Prof Gordon Lithgow

Prof Gordon Lithgow

In the study reported by the Telegraph, ageing expert Prof Gordon Lithgow, of the Buck Institute for Research on Ageing in California, is one of the advisers. He said: “If you target an ageing process and you slow down ageing then you slow down all the diseases and pathology of ageing as well.

“That’s revolutionary,” he went on,.”That’s never happened before.

“I have been doing research into ageing for 25 years and the idea that we would be talking about a clinical trial in humans for an anti-ageing drug would have been thought inconceivable.

“But there is every reason to believe it’s possible. The future is taking the biology that we’ve now developed and applying it to humans.”

At the moment, the research seems centred around metformin, the world’s most widely used diabetes drug which costs just 10 cents a day. Metformin increases the number of oxygen molecules released into a cell, which appears to boost robustness and longevity.


The Telegraph reported: ‘When Belgian researchers tested metformin on the tiny roundworm C. elegans the worms not only aged slower, but they also stayed healthier longer. Last year Cardiff University found anecdotal evidence that when patients with diabetes were given the drug metformin they lived longer than others without the condition, even though they should have died eight years earlier on average.

‘The new clinical trial called Targeting Aging with Metformin, or TAME, is scheduled to begin in the US next winter. Scientists from a range of institutions are currently raising funds and recruiting 3,000 70 to 80-year-olds who have, or are at risk of, cancer, heart disease and dementia.

‘A baby girl born today is now expected to live to an average age of 82.8 years and a boy to 78.8 years, according to the Office for National Statistics. But if the results seen in animals are reproduced in humans, lifespan could increase by nearly 50 per cent.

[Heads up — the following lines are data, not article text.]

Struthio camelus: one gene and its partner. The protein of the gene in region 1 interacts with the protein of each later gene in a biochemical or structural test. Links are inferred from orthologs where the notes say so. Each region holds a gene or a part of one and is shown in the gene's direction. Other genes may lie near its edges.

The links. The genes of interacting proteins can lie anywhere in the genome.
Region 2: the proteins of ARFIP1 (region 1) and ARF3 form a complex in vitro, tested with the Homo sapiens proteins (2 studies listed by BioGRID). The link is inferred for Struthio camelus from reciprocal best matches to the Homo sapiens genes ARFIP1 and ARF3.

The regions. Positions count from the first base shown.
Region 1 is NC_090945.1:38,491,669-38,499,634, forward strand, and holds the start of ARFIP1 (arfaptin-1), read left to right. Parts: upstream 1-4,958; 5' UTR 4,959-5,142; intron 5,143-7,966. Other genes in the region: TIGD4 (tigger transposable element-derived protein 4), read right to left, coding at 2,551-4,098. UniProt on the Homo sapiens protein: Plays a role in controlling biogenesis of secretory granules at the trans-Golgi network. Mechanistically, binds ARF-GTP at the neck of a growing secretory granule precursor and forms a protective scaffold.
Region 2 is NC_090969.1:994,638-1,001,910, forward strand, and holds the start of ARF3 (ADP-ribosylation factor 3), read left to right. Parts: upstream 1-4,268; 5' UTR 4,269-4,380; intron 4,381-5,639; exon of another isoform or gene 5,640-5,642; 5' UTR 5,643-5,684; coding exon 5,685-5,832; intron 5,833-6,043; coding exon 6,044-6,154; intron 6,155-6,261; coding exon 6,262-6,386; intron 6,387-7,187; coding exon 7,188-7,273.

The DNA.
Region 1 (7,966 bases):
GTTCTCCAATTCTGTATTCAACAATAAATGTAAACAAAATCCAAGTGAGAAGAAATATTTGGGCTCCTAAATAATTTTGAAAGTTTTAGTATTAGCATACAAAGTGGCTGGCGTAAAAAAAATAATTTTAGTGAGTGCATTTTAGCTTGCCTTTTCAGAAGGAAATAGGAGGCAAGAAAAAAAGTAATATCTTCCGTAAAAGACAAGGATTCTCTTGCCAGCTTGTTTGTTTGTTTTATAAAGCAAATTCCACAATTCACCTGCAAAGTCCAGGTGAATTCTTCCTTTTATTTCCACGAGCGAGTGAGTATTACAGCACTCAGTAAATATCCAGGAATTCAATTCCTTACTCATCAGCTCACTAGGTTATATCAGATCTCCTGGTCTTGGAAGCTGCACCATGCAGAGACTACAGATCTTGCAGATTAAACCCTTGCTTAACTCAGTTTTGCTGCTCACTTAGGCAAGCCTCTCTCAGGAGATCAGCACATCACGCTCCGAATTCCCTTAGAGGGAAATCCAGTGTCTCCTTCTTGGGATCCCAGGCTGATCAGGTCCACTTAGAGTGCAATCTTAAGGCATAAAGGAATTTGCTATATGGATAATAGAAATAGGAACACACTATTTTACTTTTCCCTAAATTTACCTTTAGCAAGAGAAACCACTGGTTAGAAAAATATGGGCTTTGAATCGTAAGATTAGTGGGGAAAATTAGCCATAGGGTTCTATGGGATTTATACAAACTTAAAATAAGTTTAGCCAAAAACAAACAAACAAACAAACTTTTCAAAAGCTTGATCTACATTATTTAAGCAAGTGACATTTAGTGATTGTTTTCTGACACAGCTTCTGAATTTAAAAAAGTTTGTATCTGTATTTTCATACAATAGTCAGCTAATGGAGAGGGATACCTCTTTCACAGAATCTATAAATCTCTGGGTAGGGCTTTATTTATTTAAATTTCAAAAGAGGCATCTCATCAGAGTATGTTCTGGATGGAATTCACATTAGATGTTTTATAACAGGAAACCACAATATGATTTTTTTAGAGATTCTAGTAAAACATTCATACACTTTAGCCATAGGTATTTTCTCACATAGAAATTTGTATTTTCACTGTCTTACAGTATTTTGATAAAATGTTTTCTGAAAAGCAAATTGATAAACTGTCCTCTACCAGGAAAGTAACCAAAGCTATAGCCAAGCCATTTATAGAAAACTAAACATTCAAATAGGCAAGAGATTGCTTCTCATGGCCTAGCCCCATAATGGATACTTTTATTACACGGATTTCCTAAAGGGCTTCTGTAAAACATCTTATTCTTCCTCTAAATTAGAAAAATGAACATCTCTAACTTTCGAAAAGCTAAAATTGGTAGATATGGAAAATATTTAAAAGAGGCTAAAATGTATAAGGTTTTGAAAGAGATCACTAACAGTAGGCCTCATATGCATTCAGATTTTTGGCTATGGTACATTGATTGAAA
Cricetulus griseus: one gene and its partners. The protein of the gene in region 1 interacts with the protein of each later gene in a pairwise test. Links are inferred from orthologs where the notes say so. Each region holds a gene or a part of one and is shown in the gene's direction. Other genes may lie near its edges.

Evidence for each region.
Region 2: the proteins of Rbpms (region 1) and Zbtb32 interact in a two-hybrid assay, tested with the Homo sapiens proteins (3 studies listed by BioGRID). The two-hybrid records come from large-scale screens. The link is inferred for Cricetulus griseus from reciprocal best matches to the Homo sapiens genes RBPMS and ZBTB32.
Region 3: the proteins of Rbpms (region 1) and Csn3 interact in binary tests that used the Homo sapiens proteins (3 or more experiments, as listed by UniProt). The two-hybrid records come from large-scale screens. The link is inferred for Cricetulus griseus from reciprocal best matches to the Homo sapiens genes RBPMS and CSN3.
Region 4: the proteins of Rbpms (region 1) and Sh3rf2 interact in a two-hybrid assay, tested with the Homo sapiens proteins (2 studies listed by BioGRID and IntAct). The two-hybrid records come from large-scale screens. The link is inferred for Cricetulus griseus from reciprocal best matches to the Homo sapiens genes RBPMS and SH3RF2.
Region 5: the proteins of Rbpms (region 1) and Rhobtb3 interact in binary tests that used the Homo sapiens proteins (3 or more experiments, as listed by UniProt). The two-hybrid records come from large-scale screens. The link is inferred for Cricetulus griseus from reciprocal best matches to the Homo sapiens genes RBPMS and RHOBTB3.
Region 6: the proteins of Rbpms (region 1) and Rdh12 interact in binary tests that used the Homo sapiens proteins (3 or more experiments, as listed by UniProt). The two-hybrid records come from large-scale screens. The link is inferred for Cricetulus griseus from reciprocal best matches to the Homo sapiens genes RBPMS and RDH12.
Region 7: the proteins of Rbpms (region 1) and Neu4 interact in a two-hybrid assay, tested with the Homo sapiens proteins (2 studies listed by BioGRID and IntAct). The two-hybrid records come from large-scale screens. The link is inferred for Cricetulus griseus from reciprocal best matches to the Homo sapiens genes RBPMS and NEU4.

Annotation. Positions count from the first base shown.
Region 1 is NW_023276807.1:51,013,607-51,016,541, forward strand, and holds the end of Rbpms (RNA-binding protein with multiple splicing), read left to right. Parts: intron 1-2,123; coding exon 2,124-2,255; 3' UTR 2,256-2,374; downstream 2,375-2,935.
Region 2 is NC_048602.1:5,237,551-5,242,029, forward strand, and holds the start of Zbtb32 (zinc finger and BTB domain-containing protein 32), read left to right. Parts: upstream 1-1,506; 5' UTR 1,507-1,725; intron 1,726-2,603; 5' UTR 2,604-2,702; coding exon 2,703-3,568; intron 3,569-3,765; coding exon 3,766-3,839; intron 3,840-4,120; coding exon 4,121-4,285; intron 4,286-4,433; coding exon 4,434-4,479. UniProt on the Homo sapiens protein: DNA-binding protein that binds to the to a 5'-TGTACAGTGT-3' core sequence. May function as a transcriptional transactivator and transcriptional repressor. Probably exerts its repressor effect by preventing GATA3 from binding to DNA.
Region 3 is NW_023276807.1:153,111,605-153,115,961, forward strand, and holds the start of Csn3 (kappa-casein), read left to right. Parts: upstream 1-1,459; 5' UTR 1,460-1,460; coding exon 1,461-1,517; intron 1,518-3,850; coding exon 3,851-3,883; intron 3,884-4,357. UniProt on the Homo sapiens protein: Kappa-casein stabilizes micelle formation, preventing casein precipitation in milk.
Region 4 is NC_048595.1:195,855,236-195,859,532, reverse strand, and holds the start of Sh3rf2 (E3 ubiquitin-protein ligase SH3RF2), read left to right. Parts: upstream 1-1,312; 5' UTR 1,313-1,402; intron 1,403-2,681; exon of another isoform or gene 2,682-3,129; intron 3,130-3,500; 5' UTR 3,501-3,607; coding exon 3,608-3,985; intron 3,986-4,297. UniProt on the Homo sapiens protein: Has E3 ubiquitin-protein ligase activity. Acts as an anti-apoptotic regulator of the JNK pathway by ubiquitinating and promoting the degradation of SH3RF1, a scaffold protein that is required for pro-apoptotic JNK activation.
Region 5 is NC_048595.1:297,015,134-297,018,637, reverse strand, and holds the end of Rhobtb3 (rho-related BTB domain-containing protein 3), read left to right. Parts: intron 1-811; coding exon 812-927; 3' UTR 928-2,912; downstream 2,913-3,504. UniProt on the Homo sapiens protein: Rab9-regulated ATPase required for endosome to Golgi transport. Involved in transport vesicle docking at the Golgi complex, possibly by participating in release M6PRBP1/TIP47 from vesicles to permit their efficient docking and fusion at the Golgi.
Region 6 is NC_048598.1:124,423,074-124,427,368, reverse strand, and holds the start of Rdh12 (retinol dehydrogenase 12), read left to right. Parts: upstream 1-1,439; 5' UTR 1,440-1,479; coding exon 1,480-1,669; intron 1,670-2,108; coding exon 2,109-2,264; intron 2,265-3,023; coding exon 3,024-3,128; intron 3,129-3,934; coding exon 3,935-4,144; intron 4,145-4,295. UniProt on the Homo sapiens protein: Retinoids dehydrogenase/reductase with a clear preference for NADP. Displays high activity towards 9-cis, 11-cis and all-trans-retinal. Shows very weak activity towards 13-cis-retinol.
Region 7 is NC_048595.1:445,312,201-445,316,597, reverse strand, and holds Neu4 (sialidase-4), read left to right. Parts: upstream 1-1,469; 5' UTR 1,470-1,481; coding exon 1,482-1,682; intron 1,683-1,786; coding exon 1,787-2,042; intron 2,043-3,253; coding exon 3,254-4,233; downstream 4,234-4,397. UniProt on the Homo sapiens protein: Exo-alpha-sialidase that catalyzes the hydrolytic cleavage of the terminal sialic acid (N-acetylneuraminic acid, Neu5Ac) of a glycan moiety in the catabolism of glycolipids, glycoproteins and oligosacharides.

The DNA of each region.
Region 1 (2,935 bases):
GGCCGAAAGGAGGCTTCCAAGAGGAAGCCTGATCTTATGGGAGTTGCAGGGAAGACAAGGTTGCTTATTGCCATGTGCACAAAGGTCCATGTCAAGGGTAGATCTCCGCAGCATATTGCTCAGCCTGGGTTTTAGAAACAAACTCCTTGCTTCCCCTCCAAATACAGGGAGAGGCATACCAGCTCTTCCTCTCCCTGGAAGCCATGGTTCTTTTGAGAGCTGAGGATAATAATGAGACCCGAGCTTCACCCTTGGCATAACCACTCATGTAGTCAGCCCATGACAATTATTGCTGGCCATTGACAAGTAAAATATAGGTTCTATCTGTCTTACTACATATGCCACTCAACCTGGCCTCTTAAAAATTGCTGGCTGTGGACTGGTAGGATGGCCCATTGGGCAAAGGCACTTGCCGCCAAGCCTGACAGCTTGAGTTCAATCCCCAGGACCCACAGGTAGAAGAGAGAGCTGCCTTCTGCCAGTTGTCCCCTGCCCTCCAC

Taking lifespans from an average of eighty years up by fifty per cent would bring us to an average of one hundred and twenty. That would in a sense just be restoring our longevity to where the Bible appears to tell us we should be in God’s design.


The underlying assumption in what I have written so far and in the medical studies is that long earthly life is desirable. But we do need to bear in mind that our earthly existence is not all we have. Humans are spiritual creatures, destined for eternal fellowship with our heavenly Father. As the writer of Ecclesiastes puts it:

Eccl 3:21 Who knoweth the spirit of man that goeth upward, and the spirit of the beast that goeth downward to the earth?

Two years ago, three of my friends died in their fifties and sixties.  Two brothers died from cancer and a sister from the after-effects of a brain tumour. I prayed for them to be restored, and if I did not have enough faith, there were plenty praying with much more faith than me. But none of the three recovered.

Looking back, each one of these dear souls had accomplished something impressive for the Kingdom of God. They had each done a great work.

It also occurred to me that whenever we encounter death, someone is bound to say: ‘He / She is in a better place now.’

So if they are in a better place, why are we praying to keep them here? Why not simply accept that some people are called home earlier than others?

Inspired by the Holy Spirit, the Apostle Paul summed it up perfectly in his letter to the first Christians in Philippi:

Philippians 1:21 For to me to live is Christ, and to die is gain. 22 But if I live in the flesh, this is the fruit of my labour: yet what I shall choose I wot not. 23 For I am in a strait betwixt two, having a desire to depart, and to be with Christ; which is far better: 24 Nevertheless to abide in the flesh is more needful for you. 25 And having this confidence, I know that I shall abide and continue with you all for your furtherance and joy of faith;


Matt 25:19 After a long time the lord of those servants cometh, and reckoneth with them. 20 And so he that had received five talents came and brought other five talents, saying, Lord, thou deliveredst unto me five talents: behold, I have gained beside them five talents more. 21 His lord said unto him, Well done, thou good and faithful servant: thou hast been faithful over a few things, I will make thee ruler over many things: enter thou into the joy of thy lord.

The Lord is teaching us in that parable that the sole purpose of a Christian’s life on earth should be to glorify God and to build his Kingdom here on earth. That is the only reason for wanting a long life.  It is also the only reason for praying for our ministry -whatever it is – to grow.